The industry quietly achieved an important milestone last week with the releases of MariaDB 5.5.31 and Percona Server 5.5.31-30.3. These two popular MySQL forks became the first enterprise applications to ship with a flag enabling Atomic Writes to replace standard writes.
Why does this matter? Applications and file systems have written thousands of lines of application-specific journaling code over the years to work around the absence of Atomic Writes. To illustrate, let’s look at a simple example from the file system world. When data is appended to a file, two kinds of updates need to be made to disk; (1) writing the appended data itself, and (2) updating the metadata (inode) which keeps track of where a file’s data blocks live. But what happens if only part of these two updates make it to disk before a system crash? Data will be lost and/or the file will be corrupt.
The Birth of Journaling
Hence the birth of various forms of journaling. Through journaling, the file system first writes all the updates to a special scratch-pad on disk. If the system crashes before the updates are completed to the scratch pad, no worries. The partially-written journal entry is just ignored, and life is good. Otherwise, once the system acknowledges that the journal entry has made it safely to disk, the file system proceeds to make the updates to the file’s actual data and metadata. If the system crashes during this second round of updates, no worries, as the journal entry contains the instructions for how to fix the partially updated file.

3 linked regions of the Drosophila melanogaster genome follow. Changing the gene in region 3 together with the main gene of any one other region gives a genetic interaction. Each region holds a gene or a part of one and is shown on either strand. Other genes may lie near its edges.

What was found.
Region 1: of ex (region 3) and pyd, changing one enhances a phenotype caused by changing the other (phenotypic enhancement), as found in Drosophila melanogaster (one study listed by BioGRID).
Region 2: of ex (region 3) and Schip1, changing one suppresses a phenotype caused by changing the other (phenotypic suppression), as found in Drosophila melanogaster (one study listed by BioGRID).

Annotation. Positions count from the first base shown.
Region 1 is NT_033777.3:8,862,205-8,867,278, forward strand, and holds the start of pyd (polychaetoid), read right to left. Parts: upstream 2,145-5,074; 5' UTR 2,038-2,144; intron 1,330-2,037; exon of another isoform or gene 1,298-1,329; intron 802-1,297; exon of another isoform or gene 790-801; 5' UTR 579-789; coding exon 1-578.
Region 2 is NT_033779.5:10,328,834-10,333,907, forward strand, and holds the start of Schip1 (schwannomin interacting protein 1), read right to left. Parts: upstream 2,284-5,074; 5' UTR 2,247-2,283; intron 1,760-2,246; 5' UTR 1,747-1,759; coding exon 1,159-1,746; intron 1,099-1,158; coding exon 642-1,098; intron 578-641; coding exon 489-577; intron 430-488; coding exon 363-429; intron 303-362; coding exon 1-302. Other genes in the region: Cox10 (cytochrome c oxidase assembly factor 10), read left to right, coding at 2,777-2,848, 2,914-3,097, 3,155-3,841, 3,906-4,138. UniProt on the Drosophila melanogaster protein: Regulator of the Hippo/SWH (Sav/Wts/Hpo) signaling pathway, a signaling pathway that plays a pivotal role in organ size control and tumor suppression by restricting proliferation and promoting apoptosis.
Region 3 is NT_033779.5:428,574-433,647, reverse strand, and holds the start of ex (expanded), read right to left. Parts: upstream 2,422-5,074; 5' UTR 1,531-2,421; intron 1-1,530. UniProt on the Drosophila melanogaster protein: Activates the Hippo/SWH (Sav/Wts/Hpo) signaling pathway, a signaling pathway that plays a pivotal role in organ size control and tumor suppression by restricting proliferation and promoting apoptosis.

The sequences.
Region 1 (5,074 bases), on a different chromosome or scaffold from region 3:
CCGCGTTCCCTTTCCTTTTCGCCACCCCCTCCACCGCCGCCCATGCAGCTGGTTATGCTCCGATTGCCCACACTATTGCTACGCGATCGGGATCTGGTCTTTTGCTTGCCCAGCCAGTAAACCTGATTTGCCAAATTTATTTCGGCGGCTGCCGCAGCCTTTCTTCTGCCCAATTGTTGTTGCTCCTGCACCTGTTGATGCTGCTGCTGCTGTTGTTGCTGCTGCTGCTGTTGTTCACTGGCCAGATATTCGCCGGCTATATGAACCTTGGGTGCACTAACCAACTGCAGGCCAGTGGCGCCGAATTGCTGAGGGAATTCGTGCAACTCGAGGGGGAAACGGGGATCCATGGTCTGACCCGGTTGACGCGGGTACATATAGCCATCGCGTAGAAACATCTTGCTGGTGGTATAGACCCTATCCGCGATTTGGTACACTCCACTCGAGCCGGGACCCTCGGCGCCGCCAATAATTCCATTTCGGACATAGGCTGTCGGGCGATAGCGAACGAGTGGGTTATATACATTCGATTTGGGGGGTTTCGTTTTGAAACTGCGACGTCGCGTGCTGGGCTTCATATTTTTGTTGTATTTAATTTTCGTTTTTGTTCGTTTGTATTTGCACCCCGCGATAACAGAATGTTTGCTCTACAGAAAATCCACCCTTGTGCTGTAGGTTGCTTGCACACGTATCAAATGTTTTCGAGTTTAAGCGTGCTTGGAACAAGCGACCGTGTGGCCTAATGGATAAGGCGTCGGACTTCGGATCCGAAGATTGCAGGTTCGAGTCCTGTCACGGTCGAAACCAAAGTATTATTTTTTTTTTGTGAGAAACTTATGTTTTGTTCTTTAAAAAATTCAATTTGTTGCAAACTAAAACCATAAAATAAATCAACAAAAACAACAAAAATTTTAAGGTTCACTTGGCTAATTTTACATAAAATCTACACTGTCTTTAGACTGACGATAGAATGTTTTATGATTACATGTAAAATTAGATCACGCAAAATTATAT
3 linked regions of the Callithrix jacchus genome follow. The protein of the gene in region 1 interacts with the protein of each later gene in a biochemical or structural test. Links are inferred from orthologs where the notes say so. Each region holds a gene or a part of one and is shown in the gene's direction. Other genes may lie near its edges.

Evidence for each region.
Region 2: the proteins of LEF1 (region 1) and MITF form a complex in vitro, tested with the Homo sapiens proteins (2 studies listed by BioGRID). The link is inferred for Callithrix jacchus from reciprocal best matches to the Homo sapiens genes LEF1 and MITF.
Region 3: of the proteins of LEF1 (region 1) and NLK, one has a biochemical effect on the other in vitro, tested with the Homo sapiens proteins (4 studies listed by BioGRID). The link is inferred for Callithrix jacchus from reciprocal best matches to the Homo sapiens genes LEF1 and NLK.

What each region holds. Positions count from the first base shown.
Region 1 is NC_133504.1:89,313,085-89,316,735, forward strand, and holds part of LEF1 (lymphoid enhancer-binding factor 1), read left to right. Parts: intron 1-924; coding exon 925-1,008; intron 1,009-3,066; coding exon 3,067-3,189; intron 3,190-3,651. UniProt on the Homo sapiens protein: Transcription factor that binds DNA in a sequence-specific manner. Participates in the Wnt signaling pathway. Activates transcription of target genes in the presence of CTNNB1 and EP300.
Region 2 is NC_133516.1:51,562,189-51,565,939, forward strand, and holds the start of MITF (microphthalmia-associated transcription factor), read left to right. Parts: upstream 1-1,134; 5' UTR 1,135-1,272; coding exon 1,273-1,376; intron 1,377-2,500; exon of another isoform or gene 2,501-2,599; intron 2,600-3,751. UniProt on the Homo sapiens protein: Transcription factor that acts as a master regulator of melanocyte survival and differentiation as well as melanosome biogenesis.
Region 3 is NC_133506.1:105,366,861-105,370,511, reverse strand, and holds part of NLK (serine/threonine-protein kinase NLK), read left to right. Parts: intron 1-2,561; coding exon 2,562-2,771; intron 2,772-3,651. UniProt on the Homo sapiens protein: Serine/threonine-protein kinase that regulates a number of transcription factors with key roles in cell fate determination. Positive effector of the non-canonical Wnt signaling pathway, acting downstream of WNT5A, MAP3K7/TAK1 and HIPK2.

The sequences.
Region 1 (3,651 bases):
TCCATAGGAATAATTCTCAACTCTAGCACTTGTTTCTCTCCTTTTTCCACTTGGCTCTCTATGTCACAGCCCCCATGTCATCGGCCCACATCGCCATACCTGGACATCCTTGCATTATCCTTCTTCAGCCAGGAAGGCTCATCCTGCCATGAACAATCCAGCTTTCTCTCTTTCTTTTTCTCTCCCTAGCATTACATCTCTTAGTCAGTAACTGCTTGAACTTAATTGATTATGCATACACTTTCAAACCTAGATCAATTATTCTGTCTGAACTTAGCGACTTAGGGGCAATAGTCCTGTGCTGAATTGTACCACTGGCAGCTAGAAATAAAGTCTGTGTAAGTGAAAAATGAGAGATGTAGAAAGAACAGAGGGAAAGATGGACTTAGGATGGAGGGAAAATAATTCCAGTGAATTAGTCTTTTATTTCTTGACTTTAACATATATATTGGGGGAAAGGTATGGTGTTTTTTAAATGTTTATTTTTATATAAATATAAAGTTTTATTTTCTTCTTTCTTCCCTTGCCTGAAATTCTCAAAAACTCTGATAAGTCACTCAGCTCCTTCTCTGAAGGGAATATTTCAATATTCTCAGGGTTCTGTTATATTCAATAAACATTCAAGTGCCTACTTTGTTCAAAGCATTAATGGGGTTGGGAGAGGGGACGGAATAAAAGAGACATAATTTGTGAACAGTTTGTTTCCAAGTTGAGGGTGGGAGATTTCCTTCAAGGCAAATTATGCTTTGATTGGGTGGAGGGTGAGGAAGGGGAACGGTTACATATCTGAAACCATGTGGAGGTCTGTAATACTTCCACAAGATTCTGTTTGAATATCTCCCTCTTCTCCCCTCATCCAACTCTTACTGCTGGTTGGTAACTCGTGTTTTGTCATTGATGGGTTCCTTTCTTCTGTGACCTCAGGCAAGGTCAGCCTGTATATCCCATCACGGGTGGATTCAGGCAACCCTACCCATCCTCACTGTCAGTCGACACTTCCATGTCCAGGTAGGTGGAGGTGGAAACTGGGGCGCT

And so this is the way things have been done for decades—because disks don’t have extra intelligence. But what is the cost of writing everything twice? With exhaustible NAND, how many Program/Erase cycles while are consumed by writing things to NAND twice? And what is the impact to application latency and throughput?
Enter Atomic Writes
Nearing a final vote in the international SCSI standards working group (INCITS T10), Atomic Writes will soon provide the broader industry with a simple, yet powerful new write interface to storage. Returning to the example above, by replacing several write calls with an atomic write, both the data updates and the metadata updates will be sent to disk in a single all-or-nothing envelope. The cost of ensuring that all of the updates are correctly made to disk—or none of them are—is minimal, as smart flash cards of today already have the ingredients to implement this within their log structured flash translation layers.
Flash devices have always been smarter than disks. The time has come for applications to exploit it.